Hacking NaNoWriMo

Image courtesy of Krzysztof Szkurlatowski at FreeImage.com.

Image courtesy of Krzysztof Szkurlatowski at FreeImage.com.

It’s that time of year again. November approaches in a gust of fallen leaves, smashed pumpkin bits and savory scents that evoke the holidays to come.

November also means NaNoWriMo is upon us. For the uninitiated, NaNoWriMo is the rather lengthy short form of National Novel Writing Month, a 30-day reality show for writers: namely, where we get put ourselves under deadline, count how many words we write daily, and aim to finish 50,000 of them (the average size of a debut novel) by month’s end.

Of course, we would pick a month that has one less day than 75% of the others . . .

Last year, I finished NaNoWriMo as a “winner” (that is, I completed my 50,000 words). I wrote completely off the top of my head, revising my premise three days into the exercise and still making up the words along the way.

At the end, I had a rollicking gaslamp fantasy, The League of Marvelosities, about a completely ordinary girl born into a Victorian-esque aristocracy where power, wealth, and influence are inherited based not on happenstance of birth, but on demonstrated brilliance.

For a year, I’ve allowed that story to marinade in my mind, and I have a pretty good idea of what I want to revise—at least at the outset. So this year, rather than piling up another manuscript on my already sky-high revision pile, I’m going to turn NaNoWRiMo into NaNoRiMo.

National Novel Revision Month.

Fastest-Hands---NaNoWriMo--Meme

Image courtesy of Krzysztof Szkurlatowski, freeimages.com.

Unfortunately, the official NaNo competition only allows for word counts on first-time, never-before-drafted work. (They run a revision competition in April–which, for me, wasn’t enough time away from my work to do a solid revision.)

But all this is no deterrent; there are plenty of great word-counting devices online that I can use to track my progress and compete with friends who are doing the official NaNoWriMo. And since I blog five to six days per week, I have an excuse to post my word count as part of every post.

So what’s my motivation to keep it up? After all, by mid-month courage (and holiday preparations) often conspire to sabotage even the most dedicated of writers’ schedules. Here are a few thoughts:

1) The prospect of having a first-pass revision complete.

In my world of in-process projects, revision is a victory toward final completion and release. Making a first pass at League is a satisfying slap in the face of my Inner Critic, who often whispers, “Hey, you’ll never finish any of these projects, so why even try?”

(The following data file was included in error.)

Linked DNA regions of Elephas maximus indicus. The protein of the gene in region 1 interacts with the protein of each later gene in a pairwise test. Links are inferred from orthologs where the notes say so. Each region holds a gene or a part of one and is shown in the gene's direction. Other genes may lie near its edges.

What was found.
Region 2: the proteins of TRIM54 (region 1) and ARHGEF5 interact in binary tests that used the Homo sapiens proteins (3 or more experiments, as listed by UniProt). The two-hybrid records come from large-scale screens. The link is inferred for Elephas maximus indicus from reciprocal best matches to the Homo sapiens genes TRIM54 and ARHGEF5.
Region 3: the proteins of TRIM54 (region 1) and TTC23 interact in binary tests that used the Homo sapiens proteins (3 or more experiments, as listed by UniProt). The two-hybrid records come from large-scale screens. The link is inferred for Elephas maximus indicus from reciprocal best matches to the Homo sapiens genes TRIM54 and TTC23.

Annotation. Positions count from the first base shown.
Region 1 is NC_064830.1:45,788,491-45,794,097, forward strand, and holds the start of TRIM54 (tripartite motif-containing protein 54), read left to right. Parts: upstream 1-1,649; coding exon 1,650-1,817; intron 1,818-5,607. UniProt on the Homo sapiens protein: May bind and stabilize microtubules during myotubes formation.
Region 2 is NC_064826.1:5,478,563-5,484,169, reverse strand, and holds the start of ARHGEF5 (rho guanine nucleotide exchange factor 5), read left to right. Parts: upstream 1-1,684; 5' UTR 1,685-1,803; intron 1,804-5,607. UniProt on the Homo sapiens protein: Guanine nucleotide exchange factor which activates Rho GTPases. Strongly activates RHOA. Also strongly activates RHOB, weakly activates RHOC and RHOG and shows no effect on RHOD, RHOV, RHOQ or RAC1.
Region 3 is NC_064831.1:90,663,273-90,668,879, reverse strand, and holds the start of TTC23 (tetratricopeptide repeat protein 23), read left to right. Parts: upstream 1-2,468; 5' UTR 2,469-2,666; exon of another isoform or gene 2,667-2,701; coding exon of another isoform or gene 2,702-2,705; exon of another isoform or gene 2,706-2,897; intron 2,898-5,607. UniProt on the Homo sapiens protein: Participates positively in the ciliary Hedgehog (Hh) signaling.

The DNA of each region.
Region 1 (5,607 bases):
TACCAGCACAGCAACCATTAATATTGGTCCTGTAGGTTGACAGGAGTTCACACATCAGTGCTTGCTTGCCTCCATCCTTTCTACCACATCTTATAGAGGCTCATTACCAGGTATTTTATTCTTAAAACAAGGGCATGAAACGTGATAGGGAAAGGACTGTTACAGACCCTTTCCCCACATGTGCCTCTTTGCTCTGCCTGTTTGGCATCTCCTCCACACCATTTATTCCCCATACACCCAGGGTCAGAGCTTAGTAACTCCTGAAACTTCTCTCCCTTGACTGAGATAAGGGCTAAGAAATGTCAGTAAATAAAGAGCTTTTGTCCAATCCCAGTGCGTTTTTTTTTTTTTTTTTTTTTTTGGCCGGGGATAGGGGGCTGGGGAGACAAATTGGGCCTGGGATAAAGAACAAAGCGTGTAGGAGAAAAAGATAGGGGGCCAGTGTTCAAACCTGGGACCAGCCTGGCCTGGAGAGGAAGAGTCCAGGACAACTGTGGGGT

2) The prospect of sharing my story with a reader.

My writing partner Terry has promised to be the first human besides me to read League of Marvelosities once my first revision is finished. What better motivation to write, than to know that someone else will finally share this story? And provide feedback I know I can count on for the next revision?

3) The prospect of expediting a process.

I don’t know about you, but if I have the chance to procrastinate, I will. The shortened timeframe ensures I stay efficient, revising each chapter. cutting what doesn’t work and adding what’s currently missing, without getting bogged down in any one spot.

If you’ve never done any type of NaNo before, but you’re planning to this year . . . be forewarned: it’s challenging. (You knew that already, right?)

But I can attest, by keeping up my NaNo writing habits all year long since last November, this year’s challenge looks far less scary. The 2,000 or so words per day it takes to finish a bit early is now second nature, because I do them almost every morning—and, along the way, have been learning to shed the self-loathing that made eking every word out of my head a struggle for a very long time.

When you think about it, building this type of daily practice is perhaps the best motivator of all to make November a madcap of frantic typing.

So whether you plan to participate in NaNoWRiMo or NaNoRiMo, I hope you’ll join me on this journey. You’ve got a story inside you. What better way to end the year than by taking your dream from blank page to completed draft (or from completed draft to the next step)?

Here’s to the writer in all of us!

*  *  *

How will you NaNo this year? Share your plans below! And let me know where I can add you on the NaNo site … because you know I’ll be stalking it even if I can’t post my word counts there!

5 thoughts on “Hacking NaNoWriMo

  1. I too am hacking NaNoWriMo this year. Last year I wrote the first 50k words of a novel, and haven’t done much with it since. I don’t think there are 50k more words until I get to the end, but I’m participating as if there were. I like (and need) the self-enforced discipline of the Daily Word Count as well as the camaraderie of the NaNoWriMo community.

    Liked by 1 person

  2. Awesome! I want to read it too! It sounds amazing. I’m still marinating on what I want to do. I’m sure I want to do some kind of writing challenge in November, but I’m not sure if will be the Nanowrimo type or not. I’ve not got much time to decide though! November cometh soon. And why IS it that we choose such a short, busy month for this?

    Liked by 1 person

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